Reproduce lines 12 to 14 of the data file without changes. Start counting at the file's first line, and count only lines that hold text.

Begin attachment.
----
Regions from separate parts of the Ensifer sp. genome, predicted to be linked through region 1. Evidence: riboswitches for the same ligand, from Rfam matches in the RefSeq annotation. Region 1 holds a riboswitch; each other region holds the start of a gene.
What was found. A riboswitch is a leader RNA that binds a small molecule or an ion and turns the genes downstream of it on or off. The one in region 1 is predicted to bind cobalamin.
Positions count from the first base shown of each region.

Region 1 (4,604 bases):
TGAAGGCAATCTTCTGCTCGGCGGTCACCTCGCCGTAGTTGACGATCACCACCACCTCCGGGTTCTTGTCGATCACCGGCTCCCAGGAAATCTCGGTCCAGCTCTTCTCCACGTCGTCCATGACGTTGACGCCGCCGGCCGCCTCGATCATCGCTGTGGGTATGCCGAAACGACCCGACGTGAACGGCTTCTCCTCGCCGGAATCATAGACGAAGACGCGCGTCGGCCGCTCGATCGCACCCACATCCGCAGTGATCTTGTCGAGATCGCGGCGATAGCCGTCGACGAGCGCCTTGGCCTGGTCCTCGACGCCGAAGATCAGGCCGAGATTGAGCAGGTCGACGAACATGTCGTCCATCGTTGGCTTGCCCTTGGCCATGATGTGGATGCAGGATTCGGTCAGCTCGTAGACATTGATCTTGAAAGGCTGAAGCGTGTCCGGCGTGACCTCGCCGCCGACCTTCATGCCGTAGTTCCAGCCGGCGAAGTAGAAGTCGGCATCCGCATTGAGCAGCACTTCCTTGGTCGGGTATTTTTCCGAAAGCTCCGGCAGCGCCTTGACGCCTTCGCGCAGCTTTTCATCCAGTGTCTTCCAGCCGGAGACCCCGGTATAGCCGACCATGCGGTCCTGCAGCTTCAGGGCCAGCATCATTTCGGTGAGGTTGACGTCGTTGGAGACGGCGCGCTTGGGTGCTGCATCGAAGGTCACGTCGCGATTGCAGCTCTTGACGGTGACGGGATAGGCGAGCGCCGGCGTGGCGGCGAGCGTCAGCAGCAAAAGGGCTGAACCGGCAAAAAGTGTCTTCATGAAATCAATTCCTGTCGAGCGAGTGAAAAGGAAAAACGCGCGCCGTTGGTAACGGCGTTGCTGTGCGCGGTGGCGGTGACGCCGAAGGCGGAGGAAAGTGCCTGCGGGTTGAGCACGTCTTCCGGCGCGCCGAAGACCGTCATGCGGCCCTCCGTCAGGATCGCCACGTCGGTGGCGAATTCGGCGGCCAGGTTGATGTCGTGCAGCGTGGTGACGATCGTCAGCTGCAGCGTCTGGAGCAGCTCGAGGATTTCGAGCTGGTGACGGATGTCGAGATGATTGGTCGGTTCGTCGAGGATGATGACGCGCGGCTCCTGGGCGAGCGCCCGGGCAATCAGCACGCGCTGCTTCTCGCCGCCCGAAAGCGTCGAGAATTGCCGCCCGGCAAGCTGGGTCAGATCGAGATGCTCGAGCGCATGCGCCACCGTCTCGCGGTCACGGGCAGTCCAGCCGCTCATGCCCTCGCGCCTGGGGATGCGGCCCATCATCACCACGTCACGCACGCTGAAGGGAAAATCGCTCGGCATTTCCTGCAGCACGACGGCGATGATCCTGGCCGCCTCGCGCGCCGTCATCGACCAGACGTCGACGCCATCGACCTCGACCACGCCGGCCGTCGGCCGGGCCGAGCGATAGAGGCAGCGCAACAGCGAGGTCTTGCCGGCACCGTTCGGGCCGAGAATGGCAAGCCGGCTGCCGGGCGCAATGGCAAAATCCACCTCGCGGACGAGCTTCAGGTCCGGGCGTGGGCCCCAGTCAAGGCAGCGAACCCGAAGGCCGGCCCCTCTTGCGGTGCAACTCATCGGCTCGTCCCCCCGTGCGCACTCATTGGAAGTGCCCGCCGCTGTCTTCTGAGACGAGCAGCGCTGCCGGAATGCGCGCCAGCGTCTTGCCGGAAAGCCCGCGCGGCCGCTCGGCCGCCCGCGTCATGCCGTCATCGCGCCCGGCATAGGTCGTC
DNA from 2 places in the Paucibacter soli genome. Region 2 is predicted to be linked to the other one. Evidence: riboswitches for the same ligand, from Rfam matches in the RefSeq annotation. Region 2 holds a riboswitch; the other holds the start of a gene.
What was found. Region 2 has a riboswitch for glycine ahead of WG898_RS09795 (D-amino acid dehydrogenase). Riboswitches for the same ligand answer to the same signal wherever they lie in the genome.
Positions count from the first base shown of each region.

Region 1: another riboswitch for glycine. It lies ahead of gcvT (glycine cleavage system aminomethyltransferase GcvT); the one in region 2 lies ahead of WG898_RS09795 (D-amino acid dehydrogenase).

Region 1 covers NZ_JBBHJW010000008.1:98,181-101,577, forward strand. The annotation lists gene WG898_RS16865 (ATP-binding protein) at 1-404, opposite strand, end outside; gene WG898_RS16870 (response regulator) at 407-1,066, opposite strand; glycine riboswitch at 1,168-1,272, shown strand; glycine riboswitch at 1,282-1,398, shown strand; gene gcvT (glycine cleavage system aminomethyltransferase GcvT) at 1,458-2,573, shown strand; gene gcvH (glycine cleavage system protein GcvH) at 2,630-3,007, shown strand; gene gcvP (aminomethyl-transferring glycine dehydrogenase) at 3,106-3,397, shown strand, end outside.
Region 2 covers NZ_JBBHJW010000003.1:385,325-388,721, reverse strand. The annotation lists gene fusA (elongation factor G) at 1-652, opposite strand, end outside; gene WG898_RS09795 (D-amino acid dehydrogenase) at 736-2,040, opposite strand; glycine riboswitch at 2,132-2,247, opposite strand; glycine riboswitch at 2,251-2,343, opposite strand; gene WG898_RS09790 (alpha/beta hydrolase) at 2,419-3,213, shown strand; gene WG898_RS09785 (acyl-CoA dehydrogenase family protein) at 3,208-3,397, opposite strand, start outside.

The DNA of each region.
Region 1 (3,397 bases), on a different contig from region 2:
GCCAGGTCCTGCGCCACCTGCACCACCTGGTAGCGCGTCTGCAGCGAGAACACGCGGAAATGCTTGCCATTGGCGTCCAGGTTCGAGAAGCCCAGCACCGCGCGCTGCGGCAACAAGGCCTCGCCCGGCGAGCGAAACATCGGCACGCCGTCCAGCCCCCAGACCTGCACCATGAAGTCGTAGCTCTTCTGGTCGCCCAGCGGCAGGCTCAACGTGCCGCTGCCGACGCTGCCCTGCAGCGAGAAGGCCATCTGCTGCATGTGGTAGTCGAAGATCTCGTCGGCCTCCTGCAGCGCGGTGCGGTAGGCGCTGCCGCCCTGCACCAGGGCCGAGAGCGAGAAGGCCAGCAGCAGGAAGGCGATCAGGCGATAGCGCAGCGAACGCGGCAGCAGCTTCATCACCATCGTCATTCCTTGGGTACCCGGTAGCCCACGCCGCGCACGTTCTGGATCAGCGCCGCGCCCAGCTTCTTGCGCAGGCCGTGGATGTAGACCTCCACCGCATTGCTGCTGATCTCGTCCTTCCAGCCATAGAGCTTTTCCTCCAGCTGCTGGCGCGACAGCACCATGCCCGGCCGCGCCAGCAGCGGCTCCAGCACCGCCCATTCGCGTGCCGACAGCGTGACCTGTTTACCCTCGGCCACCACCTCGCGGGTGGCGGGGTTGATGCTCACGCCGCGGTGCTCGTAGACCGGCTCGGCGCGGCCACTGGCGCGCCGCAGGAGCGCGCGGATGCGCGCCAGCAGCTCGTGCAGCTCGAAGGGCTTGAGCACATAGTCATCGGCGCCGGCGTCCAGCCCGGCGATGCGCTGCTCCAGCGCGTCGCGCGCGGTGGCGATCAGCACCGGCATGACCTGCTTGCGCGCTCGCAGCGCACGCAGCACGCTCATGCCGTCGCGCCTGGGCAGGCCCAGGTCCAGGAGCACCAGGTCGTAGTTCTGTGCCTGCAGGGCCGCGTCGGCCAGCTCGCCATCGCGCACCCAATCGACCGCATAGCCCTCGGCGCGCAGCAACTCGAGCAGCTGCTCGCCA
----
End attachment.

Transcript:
The DNA of each region.
Region 1 (3,397 bases), on a different contig from region 2:
GCCAGGTCCTGCGCCACCTGCACCACCTGGTAGCGCGTCTGCAGCGAGAACACGCGGAAATGCTTGCCATTGGCGTCCAGGTTCGAGAAGCCCAGCACCGCGCGCTGCGGCAACAAGGCCTCGCCCGGCGAGCGAAACATCGGCACGCCGTCCAGCCCCCAGACCTGCACCATGAAGTCGTAGCTCTTCTGGTCGCCCAGCGGCAGGCTCAACGTGCCGCTGCCGACGCTGCCCTGCAGCGAGAAGGCCATCTGCTGCATGTGGTAGTCGAAGATCTCGTCGGCCTCCTGCAGCGCGGTGCGGTAGGCGCTGCCGCCCTGCACCAGGGCCGAGAGCGAGAAGGCCAGCAGCAGGAAGGCGATCAGGCGATAGCGCAGCGAACGCGGCAGCAGCTTCATCACCATCGTCATTCCTTGGGTACCCGGTAGCCCACGCCGCGCACGTTCTGGATCAGCGCCGCGCCCAGCTTCTTGCGCAGGCCGTGGATGTAGACCTCCACCGCATTGCTGCTGATCTCGTCCTTCCAGCCATAGAGCTTTTCCTCCAGCTGCTGGCGCGACAGCACCATGCCCGGCCGCGCCAGCAGCGGCTCCAGCACCGCCCATTCGCGTGCCGACAGCGTGACCTGTTTACCCTCGGCCACCACCTCGCGGGTGGCGGGGTTGATGCTCACGCCGCGGTGCTCGTAGACCGGCTCGGCGCGGCCACTGGCGCGCCGCAGGAGCGCGCGGATGCGCGCCAGCAGCTCGTGCAGCTCGAAGGGCTTGAGCACATAGTCATCGGCGCCGGCGTCCAGCCCGGCGATGCGCTGCTCCAGCGCGTCGCGCGCGGTGGCGATCAGCACCGGCATGACCTGCTTGCGCGCTCGCAGCGCACGCAGCACGCTCATGCCGTCGCGCCTGGGCAGGCCCAGGTCCAGGAGCACCAGGTCGTAGTTCTGTGCCTGCAGGGCCGCGTCGGCCAGCTCGCCATCGCGCACCCAATCGACCGCATAGCCCTCGGCGCGCAGCAACTCGAGCAGCTGCTCGCCA